cancer

Obese children 50 percent more likely to develop cancer compared to normal weight children

Saturday, October 06, 2012 by: Ethan A. Huff, staff writer
Tags: obese children, cancer risk, body weight

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(NaturalNews) Individuals who struggled with obesity as children are about 50 percent more likely to develop certain forms of cancer as adults compared to those who were of a normal weight as children. These are the findings of a new study published in the journals Cancer Epidemiology, Biomarkers and Prevention and Obesity that sheds new light on the long-term health effects of being overweight.

Dr. Ari Shamiss, Dr. Adi Leiba, and their colleagues from Tel Aviv University's (TAU) Sackler Faculty of Medicine and the Sheba Medical Center in Israel came to this conclusion after evaluating the health data of 1.1 million males serving in the Israeli Defense Forces. The Israeli Army collected this data while the men served, and conducted follow-ups on them for 18 years thereafter, which the team then used to conduct a comparative health analysis.

After adjusting for outside factors that may have affected the integrity of the data, the team observed that men who had a body mass index (BMI) above the 84th percentile as children had a 1.42 percent greater chance, or nearly a 50 percent higher risk, of developing either urothelial or colorectal cancer compared to children below the 84th percentile. And based on their observations, the team believes childhood obesity is likely linked to an increased risk of other cancers and health conditions as well.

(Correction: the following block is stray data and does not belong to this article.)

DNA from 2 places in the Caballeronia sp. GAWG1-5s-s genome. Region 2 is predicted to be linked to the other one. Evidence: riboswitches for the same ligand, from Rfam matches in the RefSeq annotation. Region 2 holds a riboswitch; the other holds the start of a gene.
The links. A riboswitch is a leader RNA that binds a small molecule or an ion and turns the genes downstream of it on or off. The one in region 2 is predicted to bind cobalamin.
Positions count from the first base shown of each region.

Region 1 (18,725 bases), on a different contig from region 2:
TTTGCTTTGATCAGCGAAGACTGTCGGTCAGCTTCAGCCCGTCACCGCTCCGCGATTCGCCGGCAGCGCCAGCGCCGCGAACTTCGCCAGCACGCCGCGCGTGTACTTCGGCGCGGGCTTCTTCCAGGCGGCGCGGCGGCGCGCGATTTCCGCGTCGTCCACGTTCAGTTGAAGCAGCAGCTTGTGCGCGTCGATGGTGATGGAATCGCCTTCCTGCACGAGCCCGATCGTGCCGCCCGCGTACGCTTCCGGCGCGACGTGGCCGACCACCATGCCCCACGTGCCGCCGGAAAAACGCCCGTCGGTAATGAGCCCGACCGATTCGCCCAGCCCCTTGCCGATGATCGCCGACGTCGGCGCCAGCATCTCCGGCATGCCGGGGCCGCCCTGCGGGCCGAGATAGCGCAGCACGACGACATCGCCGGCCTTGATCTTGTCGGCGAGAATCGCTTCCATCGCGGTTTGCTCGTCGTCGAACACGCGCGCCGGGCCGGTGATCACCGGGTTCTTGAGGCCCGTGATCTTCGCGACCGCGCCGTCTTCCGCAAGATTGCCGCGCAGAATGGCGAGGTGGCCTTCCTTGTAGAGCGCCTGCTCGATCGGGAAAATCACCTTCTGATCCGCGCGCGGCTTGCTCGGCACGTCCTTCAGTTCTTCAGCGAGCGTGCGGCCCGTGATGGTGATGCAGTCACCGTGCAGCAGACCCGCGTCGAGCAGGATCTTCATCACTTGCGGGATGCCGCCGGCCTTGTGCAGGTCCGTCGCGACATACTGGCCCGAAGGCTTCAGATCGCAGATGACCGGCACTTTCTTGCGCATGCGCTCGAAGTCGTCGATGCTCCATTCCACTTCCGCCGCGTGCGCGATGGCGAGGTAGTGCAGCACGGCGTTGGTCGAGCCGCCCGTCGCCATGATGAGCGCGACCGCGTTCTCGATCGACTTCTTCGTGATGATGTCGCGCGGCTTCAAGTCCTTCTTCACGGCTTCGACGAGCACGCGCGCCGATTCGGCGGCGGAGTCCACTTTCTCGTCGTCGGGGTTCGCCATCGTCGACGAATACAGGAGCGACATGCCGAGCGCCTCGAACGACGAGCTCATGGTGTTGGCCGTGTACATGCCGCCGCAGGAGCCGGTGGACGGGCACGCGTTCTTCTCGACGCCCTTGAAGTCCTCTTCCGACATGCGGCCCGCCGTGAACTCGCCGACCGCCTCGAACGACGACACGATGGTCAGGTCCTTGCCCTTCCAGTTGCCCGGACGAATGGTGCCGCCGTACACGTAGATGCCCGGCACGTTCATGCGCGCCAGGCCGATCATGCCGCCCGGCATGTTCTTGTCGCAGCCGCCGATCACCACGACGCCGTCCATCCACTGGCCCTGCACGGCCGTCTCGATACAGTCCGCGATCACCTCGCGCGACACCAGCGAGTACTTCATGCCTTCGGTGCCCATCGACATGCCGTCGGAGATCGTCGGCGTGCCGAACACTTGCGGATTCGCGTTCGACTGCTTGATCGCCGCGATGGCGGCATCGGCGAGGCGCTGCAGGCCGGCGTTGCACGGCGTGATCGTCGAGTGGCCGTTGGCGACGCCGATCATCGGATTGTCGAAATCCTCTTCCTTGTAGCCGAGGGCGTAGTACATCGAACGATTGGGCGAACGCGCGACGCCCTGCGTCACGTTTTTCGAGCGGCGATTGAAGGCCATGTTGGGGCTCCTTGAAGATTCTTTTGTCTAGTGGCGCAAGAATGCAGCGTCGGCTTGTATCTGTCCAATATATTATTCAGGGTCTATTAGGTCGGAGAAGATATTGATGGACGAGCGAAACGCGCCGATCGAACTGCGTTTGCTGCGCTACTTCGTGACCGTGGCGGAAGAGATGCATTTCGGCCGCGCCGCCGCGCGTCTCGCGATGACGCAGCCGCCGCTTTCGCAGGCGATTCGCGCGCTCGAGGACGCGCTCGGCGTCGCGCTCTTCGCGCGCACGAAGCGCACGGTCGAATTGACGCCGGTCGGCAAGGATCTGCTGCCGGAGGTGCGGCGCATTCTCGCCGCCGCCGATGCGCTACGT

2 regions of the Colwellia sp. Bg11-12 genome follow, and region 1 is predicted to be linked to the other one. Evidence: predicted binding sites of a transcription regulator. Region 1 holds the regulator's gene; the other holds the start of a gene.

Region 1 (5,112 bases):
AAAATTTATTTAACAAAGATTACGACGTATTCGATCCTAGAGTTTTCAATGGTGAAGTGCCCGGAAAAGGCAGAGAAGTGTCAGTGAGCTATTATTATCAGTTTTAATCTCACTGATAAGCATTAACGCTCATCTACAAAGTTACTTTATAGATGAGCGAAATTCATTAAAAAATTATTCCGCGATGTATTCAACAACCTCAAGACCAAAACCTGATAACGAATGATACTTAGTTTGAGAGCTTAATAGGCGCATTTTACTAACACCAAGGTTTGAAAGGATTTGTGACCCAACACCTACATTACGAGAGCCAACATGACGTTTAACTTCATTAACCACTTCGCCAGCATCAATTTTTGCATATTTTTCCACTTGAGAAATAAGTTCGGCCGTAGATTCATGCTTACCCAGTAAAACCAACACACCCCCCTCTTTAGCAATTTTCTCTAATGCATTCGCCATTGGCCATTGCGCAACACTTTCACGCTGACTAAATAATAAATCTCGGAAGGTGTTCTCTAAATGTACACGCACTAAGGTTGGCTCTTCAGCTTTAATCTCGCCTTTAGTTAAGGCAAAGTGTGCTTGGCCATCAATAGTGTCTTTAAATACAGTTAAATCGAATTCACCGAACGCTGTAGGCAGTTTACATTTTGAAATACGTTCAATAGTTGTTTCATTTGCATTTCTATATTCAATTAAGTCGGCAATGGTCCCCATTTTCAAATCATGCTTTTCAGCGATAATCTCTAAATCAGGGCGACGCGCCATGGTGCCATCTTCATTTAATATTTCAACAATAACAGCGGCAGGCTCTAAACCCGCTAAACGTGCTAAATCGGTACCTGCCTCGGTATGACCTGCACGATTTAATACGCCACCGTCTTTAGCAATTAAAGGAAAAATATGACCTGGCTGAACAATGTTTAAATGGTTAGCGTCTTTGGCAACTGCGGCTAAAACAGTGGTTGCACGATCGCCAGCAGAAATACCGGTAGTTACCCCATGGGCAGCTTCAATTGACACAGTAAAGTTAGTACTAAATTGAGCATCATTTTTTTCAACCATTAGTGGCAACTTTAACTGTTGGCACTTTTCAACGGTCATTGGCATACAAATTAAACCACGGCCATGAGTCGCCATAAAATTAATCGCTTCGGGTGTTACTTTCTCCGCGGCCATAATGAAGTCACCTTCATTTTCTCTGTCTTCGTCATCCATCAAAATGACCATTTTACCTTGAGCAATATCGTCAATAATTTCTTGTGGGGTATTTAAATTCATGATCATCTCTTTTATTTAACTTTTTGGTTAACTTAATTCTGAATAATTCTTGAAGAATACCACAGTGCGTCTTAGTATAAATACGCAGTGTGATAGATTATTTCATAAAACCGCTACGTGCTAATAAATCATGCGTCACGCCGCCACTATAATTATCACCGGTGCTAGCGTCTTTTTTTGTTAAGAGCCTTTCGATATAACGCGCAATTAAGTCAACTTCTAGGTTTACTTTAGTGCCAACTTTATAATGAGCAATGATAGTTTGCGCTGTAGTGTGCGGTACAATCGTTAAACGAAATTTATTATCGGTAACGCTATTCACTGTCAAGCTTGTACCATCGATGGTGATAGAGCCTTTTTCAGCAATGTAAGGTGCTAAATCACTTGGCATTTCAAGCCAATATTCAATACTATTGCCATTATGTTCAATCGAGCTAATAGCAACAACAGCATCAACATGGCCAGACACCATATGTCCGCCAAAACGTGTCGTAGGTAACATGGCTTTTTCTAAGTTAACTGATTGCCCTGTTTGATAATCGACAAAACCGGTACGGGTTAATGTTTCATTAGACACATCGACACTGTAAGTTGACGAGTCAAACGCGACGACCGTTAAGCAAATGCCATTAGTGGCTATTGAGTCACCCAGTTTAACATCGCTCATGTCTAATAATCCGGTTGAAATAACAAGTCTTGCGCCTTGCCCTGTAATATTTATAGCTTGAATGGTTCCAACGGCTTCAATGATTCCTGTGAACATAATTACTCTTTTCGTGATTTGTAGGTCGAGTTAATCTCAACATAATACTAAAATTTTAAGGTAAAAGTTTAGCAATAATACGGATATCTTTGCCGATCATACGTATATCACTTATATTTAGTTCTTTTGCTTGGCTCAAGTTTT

Though it is unclear from the research whether or not childhood obesity plays a direct role in cancer risk, Dr. Shamiss and his team are convinced that there is a definitive link worthy of further investigation. He and his team are currently working on further research to identify whether or not weight loss efforts during childhood can help decrease cancer risk as an adult, for instance.

"We need to examine the questions of whether obesity is a direct risk factor for cancer or a confounding factor for a genetic variation," says Dr. Shamiss. "New research should focus on researching the pathogenetic link between obesity and cancer, and whether losing weight in adulthood could lower the risk," he added.

Childhood obesity linked to severe health conditions in adulthood

An earlier study out of Scotland found a similar link between childhood obesity and adult diseases. Researchers from the University of Bristol (UB) found that overweight children are at an increased risk of developing pancreatic, bladder, lung, respiratory tract and mouth cancers when they are adults, as well as colorectal, breast, and prostate tumors, compared to healthy children.

"If the cancer risk among today's young people mimics that of previous generations, our observations suggest that the impact of current childhood obesity on the cancer burden in the second half of this century may be substantial," says the UB study, which was published in the International Journal of Cancer. "Efforts to reverse the increasing prevalence of obesity must continue to be supported."

Sources for this article include:

http://www.aftau.org/site/News2?page=NewsArticle&id=16989

http://www.jpost.com/Health/Article.aspx?id=278800

http://www.femalefirst.co.uk/health/Health+Obesity-39.html

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